Increasing mass transit deficits and declining central city fiscal strength generated strong interest in regional taxation for transit. The main focus of this study is on regional or metropolitan-wide taxation to subsidize mass transit. The metropolitan areas studied are Atlanta, Georgia, and New York, New York. Both areas provide excellent comparisons for regional taxation. New York has no direct regional taxation and the majority of mass transit service exists within the central city boundaries. Atlanta, in contrast, has a regional transit tax and a regional service pattern for mass transit. This volume, volume 2 of 5 volumes, examines tax burdens in the city of Atlanta and the two metropolitan counties of DeKalb and Fulton. Burdens of earnings taxes, sales taxes, property taxes, and a state income tax surcharge are compared with each other as alternative tools for financing mass transit deficits.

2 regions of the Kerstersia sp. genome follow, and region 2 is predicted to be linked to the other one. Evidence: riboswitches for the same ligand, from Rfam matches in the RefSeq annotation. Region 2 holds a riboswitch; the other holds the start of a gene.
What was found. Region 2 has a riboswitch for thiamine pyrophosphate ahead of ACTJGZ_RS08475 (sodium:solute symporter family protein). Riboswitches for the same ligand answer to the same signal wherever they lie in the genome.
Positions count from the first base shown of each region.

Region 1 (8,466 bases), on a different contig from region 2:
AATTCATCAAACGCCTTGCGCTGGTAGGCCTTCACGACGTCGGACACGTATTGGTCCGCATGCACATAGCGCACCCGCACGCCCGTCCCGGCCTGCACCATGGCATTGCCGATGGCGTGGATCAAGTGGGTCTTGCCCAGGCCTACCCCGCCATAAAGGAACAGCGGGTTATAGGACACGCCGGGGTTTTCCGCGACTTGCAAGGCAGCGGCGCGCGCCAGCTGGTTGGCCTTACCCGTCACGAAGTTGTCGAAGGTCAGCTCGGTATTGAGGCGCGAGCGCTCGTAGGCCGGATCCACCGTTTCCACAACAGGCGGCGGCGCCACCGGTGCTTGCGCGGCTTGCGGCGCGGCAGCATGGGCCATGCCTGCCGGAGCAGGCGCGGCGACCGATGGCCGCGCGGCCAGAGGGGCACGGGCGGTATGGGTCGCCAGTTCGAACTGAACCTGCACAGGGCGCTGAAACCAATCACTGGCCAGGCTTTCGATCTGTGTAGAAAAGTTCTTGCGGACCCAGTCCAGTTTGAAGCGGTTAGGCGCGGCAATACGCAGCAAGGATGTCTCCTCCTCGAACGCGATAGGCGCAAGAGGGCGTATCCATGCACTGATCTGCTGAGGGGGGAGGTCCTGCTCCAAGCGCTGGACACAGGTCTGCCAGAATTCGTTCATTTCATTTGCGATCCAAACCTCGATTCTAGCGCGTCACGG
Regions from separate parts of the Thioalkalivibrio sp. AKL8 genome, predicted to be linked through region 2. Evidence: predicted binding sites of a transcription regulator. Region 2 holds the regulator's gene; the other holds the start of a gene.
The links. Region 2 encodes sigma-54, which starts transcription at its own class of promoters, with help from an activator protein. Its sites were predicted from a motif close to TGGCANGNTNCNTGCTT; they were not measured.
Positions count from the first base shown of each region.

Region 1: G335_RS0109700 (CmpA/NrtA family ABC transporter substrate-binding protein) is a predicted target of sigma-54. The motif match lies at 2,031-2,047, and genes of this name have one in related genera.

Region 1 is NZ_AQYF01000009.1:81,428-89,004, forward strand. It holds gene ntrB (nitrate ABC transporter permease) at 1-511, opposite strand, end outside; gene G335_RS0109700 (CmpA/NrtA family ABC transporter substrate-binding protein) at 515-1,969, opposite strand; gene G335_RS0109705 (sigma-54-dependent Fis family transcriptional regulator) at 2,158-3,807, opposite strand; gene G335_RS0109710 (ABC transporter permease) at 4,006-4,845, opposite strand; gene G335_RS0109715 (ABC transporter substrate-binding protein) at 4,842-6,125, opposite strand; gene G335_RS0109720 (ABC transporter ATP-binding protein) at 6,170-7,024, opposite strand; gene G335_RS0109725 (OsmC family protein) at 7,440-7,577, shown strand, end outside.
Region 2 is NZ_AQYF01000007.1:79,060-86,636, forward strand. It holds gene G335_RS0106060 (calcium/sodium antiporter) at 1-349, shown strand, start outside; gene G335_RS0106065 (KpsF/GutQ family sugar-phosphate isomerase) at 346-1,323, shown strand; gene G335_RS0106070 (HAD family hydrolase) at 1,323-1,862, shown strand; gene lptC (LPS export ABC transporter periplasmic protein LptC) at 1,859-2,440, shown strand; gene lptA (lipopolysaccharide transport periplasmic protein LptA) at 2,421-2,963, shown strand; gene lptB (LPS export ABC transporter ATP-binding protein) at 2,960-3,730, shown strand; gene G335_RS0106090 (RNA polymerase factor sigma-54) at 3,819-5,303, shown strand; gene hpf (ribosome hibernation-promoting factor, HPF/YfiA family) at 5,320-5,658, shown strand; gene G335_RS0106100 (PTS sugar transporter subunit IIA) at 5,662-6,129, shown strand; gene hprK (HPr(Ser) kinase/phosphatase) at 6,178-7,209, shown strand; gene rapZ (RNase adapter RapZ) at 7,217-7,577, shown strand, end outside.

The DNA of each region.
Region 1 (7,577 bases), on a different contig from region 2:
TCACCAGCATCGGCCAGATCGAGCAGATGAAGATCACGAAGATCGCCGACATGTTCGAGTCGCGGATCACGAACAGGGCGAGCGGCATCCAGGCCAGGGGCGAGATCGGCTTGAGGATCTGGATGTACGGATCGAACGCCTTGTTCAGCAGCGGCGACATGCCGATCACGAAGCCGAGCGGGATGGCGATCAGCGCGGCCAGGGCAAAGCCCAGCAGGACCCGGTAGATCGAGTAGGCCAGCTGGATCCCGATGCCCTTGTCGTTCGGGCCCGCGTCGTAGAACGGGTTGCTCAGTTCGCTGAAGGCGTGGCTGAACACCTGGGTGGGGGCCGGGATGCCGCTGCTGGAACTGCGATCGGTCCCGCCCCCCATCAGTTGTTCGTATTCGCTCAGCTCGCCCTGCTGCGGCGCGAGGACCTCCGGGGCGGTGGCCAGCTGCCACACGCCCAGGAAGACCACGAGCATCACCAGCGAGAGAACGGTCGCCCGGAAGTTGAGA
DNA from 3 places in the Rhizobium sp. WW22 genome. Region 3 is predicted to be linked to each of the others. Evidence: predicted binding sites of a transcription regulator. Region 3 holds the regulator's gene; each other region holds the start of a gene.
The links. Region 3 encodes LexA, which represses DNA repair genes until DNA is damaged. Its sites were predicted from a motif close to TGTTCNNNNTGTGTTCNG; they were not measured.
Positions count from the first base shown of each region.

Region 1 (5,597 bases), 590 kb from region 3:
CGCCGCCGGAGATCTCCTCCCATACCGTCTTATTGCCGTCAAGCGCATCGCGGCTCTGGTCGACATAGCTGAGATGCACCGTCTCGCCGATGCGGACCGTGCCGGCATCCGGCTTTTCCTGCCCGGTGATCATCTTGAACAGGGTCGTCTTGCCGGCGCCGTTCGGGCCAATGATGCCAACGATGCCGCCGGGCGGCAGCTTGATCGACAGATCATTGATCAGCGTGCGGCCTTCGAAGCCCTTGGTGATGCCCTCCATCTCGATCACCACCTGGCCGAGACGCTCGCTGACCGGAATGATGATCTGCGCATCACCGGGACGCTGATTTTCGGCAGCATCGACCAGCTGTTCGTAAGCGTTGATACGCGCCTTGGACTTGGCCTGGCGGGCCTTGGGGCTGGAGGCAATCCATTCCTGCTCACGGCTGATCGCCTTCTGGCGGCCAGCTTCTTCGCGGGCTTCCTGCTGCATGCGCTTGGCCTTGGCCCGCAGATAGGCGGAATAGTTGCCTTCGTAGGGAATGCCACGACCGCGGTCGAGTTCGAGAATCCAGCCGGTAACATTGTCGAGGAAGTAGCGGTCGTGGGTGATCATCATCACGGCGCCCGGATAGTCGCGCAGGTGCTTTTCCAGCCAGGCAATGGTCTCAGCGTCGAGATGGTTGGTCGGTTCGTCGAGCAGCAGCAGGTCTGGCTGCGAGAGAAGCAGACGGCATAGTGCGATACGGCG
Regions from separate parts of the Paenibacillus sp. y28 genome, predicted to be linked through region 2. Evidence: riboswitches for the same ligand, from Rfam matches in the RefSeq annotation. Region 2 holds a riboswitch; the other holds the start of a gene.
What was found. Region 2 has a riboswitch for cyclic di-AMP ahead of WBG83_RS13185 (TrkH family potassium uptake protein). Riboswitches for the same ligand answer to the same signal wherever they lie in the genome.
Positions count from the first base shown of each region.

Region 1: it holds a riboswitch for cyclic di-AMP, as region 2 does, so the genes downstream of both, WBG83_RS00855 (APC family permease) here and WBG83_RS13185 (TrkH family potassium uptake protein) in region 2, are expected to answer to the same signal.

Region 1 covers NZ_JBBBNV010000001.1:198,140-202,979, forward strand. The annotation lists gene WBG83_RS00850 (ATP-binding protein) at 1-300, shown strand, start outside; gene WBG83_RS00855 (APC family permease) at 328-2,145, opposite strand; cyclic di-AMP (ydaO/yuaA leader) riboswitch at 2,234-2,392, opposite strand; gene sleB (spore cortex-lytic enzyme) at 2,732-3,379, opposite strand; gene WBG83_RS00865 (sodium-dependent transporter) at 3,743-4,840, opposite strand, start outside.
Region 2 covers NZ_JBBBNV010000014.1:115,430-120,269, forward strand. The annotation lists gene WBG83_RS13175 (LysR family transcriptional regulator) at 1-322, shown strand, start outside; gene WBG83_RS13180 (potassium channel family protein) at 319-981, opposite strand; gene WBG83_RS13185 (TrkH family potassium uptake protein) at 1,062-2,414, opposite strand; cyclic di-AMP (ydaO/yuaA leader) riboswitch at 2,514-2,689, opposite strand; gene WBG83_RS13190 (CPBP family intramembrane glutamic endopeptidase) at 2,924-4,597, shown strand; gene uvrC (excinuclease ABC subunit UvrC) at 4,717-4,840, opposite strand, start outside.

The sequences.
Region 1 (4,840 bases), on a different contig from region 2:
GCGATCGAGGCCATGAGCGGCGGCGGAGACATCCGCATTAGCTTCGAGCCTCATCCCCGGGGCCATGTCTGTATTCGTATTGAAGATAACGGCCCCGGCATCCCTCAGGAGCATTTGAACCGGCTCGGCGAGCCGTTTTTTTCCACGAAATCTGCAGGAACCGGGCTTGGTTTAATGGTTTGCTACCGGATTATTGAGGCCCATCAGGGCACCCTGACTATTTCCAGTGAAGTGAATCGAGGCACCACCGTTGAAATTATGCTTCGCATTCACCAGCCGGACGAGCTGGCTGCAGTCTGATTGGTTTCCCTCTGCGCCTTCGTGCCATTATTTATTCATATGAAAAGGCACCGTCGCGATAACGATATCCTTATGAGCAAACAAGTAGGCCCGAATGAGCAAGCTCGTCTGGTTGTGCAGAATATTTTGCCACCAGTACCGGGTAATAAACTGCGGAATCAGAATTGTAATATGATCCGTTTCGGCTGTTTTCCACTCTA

• Supplemental Notes:
    • See also Volume 1, PB81-188955, and Volume 3, PB81-188971. Also available in set of 5 reports PC E13, PB81-188948.
  • Corporate Authors:

    Syracuse University

    201 Marshall Street
    Syracuse, NY  United States  13210

    Urban Mass Transportation Administration

    400 7th Street, SW
    Washington, DC  United States  20590
  • Authors:
    • McHugh, R
    • Puryear, D L
  • Publication Date: 1979-10

Media Info

  • Pagination: 49 p.

Subject/Index Terms

Filing Info

  • Accession Number: 00337879
  • Record Type: Publication
  • Source Agency: National Technical Information Service
  • Report/Paper Numbers: UMTA-NY-11-0003-81-2Final Rpt.
  • Files: NTIS, TRIS, USDOT
  • Created Date: Aug 15 1982 12:00AM